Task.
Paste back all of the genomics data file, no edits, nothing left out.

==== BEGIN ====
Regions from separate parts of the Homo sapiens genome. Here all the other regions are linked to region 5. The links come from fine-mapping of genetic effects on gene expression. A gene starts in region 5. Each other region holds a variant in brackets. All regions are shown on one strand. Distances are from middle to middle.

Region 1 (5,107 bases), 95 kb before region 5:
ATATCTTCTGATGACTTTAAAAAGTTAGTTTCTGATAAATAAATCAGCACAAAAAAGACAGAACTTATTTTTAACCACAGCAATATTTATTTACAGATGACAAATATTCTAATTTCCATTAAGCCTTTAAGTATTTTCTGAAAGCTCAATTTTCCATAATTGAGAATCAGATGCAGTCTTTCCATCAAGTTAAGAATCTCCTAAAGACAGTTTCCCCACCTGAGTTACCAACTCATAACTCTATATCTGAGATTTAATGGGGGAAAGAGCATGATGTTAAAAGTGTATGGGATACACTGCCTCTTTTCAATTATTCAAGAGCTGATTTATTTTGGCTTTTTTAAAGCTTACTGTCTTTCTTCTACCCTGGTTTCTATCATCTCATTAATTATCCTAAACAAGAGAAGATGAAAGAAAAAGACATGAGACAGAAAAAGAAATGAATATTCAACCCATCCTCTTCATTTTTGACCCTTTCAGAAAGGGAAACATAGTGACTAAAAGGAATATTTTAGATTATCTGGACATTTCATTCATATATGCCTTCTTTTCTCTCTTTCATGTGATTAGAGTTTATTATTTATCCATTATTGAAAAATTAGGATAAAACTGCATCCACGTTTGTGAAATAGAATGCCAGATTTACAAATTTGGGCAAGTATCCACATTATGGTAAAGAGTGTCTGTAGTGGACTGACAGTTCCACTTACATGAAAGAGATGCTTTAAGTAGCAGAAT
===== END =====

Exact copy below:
Regions from separate parts of the Homo sapiens genome. Here all the other regions are linked to region 5. The links come from fine-mapping of genetic effects on gene expression. A gene starts in region 5. Each other region holds a variant in brackets. All regions are shown on one strand. Distances are from middle to middle.

Region 1 (5,107 bases), 95 kb before region 5:
ATATCTTCTGATGACTTTAAAAAGTTAGTTTCTGATAAATAAATCAGCACAAAAAAGACAGAACTTATTTTTAACCACAGCAATATTTATTTACAGATGACAAATATTCTAATTTCCATTAAGCCTTTAAGTATTTTCTGAAAGCTCAATTTTCCATAATTGAGAATCAGATGCAGTCTTTCCATCAAGTTAAGAATCTCCTAAAGACAGTTTCCCCACCTGAGTTACCAACTCATAACTCTATATCTGAGATTTAATGGGGGAAAGAGCATGATGTTAAAAGTGTATGGGATACACTGCCTCTTTTCAATTATTCAAGAGCTGATTTATTTTGGCTTTTTTAAAGCTTACTGTCTTTCTTCTACCCTGGTTTCTATCATCTCATTAATTATCCTAAACAAGAGAAGATGAAAGAAAAAGACATGAGACAGAAAAAGAAATGAATATTCAACCCATCCTCTTCATTTTTGACCCTTTCAGAAAGGGAAACATAGTGACTAAAAGGAATATTTTAGATTATCTGGACATTTCATTCATATATGCCTTCTTTTCTCTCTTTCATGTGATTAGAGTTTATTATTTATCCATTATTGAAAAATTAGGATAAAACTGCATCCACGTTTGTGAAATAGAATGCCAGATTTACAAATTTGGGCAAGTATCCACATTATGGTAAAGAGTGTCTGTAGTGGACTGACAGTTCCACTTACATGAAAGAGATGCTTTAAGTAGCAGAAT